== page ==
Sunday, April 1, 2012

How To - Thread Paint 3-D Dragonflies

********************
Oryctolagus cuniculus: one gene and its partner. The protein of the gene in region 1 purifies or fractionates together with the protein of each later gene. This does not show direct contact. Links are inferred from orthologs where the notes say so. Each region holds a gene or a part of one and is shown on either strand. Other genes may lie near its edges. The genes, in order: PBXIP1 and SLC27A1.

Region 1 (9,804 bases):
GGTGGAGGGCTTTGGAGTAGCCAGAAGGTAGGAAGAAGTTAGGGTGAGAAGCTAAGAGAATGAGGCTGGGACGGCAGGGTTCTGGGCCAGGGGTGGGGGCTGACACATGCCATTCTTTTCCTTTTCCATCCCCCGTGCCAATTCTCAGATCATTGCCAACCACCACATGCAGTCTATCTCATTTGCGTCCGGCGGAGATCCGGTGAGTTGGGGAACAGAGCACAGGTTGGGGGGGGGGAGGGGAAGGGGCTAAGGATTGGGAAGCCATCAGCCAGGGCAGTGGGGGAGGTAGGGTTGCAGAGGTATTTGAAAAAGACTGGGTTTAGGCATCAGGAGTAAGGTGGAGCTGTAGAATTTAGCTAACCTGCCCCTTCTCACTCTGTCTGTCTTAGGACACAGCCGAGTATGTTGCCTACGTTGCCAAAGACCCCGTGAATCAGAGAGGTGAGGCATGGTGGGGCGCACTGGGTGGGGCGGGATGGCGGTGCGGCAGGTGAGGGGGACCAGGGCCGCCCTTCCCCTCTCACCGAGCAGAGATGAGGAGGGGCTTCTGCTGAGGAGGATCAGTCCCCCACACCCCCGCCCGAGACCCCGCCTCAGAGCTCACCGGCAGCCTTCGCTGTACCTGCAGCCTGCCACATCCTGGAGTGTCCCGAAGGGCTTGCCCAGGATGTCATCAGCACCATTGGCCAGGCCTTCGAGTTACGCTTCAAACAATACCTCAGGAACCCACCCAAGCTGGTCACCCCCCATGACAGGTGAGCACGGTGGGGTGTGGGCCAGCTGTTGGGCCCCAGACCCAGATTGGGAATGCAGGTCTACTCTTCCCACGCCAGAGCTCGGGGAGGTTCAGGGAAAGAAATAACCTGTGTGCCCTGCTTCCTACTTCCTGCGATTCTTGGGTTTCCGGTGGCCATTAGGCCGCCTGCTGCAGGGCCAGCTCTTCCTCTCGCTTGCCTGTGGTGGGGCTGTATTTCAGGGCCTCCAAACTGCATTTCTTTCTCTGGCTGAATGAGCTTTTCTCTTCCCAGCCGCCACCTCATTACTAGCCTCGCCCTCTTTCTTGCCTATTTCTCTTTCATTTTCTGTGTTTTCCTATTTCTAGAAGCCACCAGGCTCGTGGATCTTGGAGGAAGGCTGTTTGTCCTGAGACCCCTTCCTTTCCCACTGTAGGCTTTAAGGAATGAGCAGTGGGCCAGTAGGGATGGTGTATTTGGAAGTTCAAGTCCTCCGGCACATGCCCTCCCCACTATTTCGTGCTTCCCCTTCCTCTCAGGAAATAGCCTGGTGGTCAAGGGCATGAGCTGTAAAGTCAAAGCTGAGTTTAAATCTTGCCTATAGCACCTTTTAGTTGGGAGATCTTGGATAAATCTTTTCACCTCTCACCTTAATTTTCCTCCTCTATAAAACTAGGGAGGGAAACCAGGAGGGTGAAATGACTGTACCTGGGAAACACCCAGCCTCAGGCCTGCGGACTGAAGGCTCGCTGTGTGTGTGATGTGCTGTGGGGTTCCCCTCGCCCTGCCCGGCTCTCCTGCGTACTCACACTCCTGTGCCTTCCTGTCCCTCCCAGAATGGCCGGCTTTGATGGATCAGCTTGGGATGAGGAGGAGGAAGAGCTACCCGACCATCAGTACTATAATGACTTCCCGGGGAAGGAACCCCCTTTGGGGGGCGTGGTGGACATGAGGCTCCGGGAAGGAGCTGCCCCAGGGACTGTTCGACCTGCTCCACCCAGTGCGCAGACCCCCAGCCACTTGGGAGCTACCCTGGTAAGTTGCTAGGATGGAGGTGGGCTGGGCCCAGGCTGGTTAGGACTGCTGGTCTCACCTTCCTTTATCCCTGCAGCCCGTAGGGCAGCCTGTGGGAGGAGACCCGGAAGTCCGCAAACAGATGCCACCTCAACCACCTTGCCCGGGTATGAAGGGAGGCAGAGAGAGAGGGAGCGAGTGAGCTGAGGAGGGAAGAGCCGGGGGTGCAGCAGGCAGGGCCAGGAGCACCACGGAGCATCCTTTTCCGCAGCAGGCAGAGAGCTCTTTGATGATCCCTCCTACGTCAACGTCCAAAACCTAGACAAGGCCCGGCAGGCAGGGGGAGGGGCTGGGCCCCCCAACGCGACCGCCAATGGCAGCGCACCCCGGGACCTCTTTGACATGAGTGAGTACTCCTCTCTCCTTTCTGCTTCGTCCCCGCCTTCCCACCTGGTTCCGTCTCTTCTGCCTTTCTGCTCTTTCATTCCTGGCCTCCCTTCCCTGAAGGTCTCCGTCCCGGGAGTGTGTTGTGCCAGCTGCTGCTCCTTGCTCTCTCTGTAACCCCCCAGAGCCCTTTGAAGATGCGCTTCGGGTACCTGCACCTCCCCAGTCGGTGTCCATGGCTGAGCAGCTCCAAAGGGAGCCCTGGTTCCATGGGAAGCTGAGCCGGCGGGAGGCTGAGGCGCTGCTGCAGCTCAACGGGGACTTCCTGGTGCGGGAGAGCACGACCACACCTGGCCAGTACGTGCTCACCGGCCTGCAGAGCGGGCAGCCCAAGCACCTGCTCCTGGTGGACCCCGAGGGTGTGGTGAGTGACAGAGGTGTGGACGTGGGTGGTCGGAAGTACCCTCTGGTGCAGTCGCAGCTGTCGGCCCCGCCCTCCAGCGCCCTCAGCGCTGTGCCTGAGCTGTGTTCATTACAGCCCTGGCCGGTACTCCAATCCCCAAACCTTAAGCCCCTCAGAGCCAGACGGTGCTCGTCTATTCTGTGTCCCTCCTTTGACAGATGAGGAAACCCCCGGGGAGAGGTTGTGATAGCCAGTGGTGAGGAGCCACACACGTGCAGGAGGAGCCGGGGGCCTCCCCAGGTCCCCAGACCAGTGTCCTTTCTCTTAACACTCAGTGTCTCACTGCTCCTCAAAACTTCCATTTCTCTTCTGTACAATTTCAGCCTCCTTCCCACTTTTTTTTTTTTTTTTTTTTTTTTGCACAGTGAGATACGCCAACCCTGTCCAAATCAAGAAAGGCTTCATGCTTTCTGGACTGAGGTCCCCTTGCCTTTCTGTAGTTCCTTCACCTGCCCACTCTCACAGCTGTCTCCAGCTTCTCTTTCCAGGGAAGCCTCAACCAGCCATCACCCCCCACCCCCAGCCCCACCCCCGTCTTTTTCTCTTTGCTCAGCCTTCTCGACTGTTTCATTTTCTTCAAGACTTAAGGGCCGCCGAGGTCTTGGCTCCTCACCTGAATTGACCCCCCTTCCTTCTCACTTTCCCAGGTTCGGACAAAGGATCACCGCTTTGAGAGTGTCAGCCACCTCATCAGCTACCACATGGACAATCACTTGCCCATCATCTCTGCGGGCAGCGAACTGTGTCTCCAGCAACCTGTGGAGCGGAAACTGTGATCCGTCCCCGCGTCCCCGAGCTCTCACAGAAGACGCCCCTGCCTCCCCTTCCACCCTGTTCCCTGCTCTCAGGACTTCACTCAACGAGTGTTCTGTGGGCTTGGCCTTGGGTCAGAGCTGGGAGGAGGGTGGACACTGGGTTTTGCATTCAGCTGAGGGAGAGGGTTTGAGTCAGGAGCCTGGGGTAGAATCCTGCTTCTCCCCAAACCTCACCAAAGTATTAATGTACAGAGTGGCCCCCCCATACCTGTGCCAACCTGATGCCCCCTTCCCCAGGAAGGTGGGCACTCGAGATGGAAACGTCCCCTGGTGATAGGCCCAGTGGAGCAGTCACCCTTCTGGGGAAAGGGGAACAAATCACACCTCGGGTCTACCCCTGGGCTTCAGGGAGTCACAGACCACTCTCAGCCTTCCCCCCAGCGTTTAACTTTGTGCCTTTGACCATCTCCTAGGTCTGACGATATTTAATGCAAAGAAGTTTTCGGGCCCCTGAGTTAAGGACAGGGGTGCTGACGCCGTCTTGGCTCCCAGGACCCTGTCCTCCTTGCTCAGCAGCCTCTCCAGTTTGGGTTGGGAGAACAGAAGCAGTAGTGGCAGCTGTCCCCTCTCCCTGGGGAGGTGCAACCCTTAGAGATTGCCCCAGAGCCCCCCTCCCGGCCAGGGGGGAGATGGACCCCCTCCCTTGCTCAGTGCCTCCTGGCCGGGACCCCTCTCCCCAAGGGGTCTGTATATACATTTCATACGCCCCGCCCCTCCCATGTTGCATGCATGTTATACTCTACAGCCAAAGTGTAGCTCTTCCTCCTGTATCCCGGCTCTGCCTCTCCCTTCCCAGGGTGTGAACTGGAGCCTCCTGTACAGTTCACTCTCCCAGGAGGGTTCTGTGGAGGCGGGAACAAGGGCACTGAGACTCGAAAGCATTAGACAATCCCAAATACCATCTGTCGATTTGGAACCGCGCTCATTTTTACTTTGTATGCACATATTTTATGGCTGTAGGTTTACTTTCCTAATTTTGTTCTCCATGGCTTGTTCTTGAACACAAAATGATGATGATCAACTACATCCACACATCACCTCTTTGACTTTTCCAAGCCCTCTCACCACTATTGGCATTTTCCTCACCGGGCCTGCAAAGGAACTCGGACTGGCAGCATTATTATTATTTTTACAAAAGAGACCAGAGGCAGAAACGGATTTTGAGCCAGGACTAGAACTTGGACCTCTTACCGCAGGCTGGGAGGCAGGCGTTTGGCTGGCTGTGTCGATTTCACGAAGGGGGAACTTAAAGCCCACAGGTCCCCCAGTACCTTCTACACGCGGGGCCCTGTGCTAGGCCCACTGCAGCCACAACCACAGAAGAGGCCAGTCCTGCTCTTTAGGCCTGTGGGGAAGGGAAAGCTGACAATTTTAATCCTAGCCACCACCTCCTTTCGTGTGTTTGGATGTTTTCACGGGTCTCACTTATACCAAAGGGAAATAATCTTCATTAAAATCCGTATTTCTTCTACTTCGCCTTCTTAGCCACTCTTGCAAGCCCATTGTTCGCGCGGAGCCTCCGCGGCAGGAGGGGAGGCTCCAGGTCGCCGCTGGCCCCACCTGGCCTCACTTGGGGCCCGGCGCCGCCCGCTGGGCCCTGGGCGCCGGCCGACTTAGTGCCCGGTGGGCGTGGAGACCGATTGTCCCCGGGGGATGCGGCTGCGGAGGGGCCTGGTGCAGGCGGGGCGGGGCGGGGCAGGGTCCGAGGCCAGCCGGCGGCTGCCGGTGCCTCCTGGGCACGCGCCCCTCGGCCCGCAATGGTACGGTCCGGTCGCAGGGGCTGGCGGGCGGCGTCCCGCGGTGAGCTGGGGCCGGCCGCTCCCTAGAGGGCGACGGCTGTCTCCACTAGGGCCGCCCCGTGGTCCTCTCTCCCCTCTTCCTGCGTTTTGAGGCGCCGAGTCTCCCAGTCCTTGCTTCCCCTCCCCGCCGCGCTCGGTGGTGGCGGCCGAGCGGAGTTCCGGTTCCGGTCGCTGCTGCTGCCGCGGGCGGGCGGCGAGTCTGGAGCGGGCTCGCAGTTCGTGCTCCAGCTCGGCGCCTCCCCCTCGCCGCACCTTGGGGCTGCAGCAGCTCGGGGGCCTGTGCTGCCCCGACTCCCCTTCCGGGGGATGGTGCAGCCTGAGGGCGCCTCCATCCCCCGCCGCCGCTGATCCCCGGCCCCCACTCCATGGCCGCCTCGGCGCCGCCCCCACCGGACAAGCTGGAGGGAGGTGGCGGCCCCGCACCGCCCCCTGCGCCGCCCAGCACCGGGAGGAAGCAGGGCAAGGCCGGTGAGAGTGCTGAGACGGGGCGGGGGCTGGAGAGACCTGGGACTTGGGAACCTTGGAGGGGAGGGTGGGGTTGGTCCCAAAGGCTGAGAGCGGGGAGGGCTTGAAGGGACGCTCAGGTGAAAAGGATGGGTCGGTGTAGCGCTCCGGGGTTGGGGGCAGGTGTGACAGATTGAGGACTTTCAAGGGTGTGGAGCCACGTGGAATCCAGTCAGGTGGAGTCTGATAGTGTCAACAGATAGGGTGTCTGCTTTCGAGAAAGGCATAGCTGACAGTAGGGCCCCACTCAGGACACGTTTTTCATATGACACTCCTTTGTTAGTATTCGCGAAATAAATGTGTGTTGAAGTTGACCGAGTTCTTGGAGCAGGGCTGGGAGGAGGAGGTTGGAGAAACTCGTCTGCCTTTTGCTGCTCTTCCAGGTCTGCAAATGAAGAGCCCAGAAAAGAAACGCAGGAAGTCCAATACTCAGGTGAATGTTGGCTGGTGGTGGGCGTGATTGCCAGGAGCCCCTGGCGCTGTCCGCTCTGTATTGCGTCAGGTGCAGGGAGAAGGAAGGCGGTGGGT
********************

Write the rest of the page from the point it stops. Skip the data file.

I started to make some 3-D dragonflies to add to one of my Gelli print journal pages, and decided to make a "how to" with step by step photos. I hope you give this a try. It takes a little skill at free motion quilting, but it does not take very long to make one, and they are a great embellishment for any nature or floral quilt. You will need an 4" to 8" embroidery hoop, that will fit under the pressure foot of your sewing machine, they make some especially for this. Draw a simple outline of a dragonfly on a piece of "Solvy" wash away stabilizer with a felt marker. Make the wings long & narrow, short and rounded, swoopy, any shape you want. Try to make them an even size, but it doesn't matter if one side is larger than the other. I usually curve the tail, but you can make it straight too. Layer a piece of tulle (white or any color) then the Solvy drawing, then a piece of organza or chiffon scarf. I like the shimmer organza, but don't use any that has glitter or beads on it. I have used a variety of shimmery fabrics, silk and polyesters as a base. Hoop the layers with the embroidery hoop, and fill a bobbin with black thread. I love rayon thread for my dragonflies, but you can use a metallic thread too or regular cotton. I use a 90/14 needle, use a metallica needle for the metallic threads. Set your machine for free motion quilting, put on a darning foot, and drop the feed dogs. Stitch the outline of the body with a colored thread, purple, teal, orange, pink etc... Then zigzag inside to form an interconnected grid, continue stitching in a zigzag, then a back and forth manner until the outline is filled in. Next use an emerald green or lime green thread(try red too) for the eyes, stitch an area at the top of the head. Switch to a black thread, and outline the body and tail, making several segments in a series of figure eights. Stitch around the eyes, making two round areas at the top of the head. Next outline the wing shape, correct your drawn lines if needed, go over the lines at least twice, to create a thick edge. Start adding veins into the wings, I add a center line and go off of that like a leaf vein, each wing will have your own unique pattern, like a finger print. Do NOT thread paint legs or antennae, we will add them when attaching them to our textile art. I use a "Sulky Sliver Metallic" thread in a clear holographic color to highlight the wings and eyes. It is a flat mylar thread and reflects light beautifully. I have never had any tension problems with it, or breakage, I use my regular needle too. Stitch over the outline stitching on the wings, and some of the veins, only once, then do the eyes with a denser stitch. Make multiple dragonflies on the same piece of fabric, filling the hoop, and not wasting any of the space. When you are done, remove the hoop and trim each dragonfly close to the thread edge, with a sharp scissors. Don't worry if you snip some threads, it is not a disaster. Dab the cut edges with a little bit of Fray Check, and pin the dragonflies to something to let the Fray Check dry. To attach the dragonflies, use black thread and stitch around only the bodies, leaving the wings free. Now is the time to add legs or antennae if you want to. For dragonflies, add two rear legs to each side, with a bend in the middle, and one set of legs to the front, for butterflies or moths add antennae. Moth antennae are thick and feathery. Pull the wings up, to give them shape, and free them from the background. I usually don't washout the Solvy, it is layered in between and adds stiffness to the dragonfly, you can soak them in a dish of water if you want to remove it. You can embellish your dragonfly's eyes with hot fix crystals, faceted crystal beads, or fancy buttons. Go forth and populate your art with dragonflies, butterflies and other insects! Have fun!

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